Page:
What do we mean when we say “sear,” “sauté,” or “reduce”? Here are the definitions of common cooking terms.
To cook large, tough cuts of meat like beef brisket and pork shoulder using the indirect, low, and gentle heat from an outdoor flame. Barbecued foods derive their “barbecued” flavor from wood chips or chunks. The wood generates a deep, intense, woodsy smoke that permeates every inch of the food.
To boil means to heat liquid until large bubbles energetically break the surface at a rapid and constant pace.
To cook by sautéing and then simmering gently in flavored liquid in a covered pot.
Cook en Cocotte
To pot-roast without adding any additional liquid. The moist-heat cooking environment is created by the natural juices within the meat or poultry, or in any vegetables that are added.
Cook en Papillote
This traditional French method means to cook food by enclosing it in a parchment paper packet. The food steams in its own juices so that the flavors are pure and clean. Aluminum foil can be used instead of parchment.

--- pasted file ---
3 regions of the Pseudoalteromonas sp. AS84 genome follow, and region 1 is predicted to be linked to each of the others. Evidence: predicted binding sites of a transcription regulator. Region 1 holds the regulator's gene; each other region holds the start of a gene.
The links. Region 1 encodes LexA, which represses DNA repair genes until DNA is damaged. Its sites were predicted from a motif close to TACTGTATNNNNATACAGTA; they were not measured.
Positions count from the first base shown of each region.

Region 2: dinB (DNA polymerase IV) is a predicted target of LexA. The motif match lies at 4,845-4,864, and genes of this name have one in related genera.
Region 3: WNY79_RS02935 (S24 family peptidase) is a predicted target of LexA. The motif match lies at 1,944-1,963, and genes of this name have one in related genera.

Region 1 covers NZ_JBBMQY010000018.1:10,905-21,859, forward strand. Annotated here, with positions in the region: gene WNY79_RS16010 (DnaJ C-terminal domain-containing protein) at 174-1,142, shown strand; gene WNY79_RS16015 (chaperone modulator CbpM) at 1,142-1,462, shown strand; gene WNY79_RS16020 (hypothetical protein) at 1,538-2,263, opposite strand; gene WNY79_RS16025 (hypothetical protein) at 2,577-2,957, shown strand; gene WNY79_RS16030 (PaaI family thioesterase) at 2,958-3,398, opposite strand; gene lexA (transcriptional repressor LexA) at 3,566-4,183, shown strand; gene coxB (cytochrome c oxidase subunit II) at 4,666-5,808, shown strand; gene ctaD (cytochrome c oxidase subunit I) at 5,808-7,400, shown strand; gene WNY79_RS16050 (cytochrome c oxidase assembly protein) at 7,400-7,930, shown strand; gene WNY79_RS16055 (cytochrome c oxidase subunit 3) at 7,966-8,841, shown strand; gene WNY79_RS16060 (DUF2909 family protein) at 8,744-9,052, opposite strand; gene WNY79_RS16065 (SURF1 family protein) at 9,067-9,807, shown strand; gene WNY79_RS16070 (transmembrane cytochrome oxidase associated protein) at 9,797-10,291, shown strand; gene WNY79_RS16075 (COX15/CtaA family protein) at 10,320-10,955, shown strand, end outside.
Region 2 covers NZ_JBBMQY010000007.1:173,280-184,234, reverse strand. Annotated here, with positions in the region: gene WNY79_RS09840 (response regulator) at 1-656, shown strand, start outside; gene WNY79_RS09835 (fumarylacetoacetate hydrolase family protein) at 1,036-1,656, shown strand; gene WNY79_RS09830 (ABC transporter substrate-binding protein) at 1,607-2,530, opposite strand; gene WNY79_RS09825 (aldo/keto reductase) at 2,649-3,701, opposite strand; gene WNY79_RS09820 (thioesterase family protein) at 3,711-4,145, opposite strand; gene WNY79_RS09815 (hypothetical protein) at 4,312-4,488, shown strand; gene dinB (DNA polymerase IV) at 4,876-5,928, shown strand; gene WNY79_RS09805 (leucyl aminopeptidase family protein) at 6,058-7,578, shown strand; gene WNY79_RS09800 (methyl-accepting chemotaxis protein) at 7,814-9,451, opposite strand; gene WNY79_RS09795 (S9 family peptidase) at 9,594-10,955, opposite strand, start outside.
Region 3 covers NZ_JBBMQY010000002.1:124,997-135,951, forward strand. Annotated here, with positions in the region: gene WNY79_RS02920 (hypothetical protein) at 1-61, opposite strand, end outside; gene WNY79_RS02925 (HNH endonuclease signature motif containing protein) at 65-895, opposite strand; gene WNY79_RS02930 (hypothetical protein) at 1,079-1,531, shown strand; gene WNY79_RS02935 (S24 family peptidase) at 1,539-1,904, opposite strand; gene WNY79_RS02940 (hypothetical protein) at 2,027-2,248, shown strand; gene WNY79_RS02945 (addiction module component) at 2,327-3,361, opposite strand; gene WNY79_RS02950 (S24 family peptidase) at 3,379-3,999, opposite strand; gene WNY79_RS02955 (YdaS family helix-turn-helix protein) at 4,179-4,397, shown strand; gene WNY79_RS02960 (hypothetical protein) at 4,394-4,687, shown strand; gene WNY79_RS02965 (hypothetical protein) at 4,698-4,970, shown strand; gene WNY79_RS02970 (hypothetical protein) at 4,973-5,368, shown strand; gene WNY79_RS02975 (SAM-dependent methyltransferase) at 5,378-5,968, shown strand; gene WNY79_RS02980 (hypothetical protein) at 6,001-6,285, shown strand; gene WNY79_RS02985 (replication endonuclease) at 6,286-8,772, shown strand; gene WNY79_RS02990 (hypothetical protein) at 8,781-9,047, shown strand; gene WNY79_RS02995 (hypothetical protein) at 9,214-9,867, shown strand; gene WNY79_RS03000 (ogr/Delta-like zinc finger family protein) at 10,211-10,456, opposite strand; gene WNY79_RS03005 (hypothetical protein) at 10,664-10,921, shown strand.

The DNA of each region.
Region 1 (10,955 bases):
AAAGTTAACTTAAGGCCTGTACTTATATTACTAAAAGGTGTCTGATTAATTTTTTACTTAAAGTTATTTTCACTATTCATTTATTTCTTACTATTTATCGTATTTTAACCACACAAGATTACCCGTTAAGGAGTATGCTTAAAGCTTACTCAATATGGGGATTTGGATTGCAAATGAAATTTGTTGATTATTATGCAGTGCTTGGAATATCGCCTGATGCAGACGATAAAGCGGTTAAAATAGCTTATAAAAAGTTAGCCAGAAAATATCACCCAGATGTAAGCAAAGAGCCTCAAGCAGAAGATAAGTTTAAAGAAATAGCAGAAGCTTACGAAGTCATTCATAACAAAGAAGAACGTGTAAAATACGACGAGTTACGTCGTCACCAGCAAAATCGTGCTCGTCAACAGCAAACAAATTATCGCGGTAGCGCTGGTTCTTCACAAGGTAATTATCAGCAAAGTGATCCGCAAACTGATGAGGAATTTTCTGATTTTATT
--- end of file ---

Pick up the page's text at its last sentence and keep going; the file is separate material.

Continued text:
To cook in hot oil deep enough to fully surround the food.
After sautéing or searing, a skillet may contain fond (browned bits) that can serve as the flavorful base for a sauce. Deglazing is the process of releasing the fond by adding liquid—usually wine, stock, or broth—to the hot skillet and scraping with a wooden spoon.
To cook relatively small, individually sized, and quick-cooking foods such as steaks, chops, and skewers, directly over coals or flame. Grilled foods derive their “grilled” flavor from the dripping juices and fat that hit the heat source and create smoke that subtly seasons the exterior of the food.
To cook large, tender cuts of meat such as butterflied whole chicken, prime rib roast, and beef tenderloin roast, using indirect and moderate heat from an outdoor flame.
To cook food in hot water or other liquid that is held below the simmering point.
A form of braising that involves cooking a sizable cut of meat. The meat used is a tough, fatty cut, and it's simmered partially submerged in liquid in a covered pot until the connective tissue in the meat breaks down and the toughness gives way to a meltingly tender texture.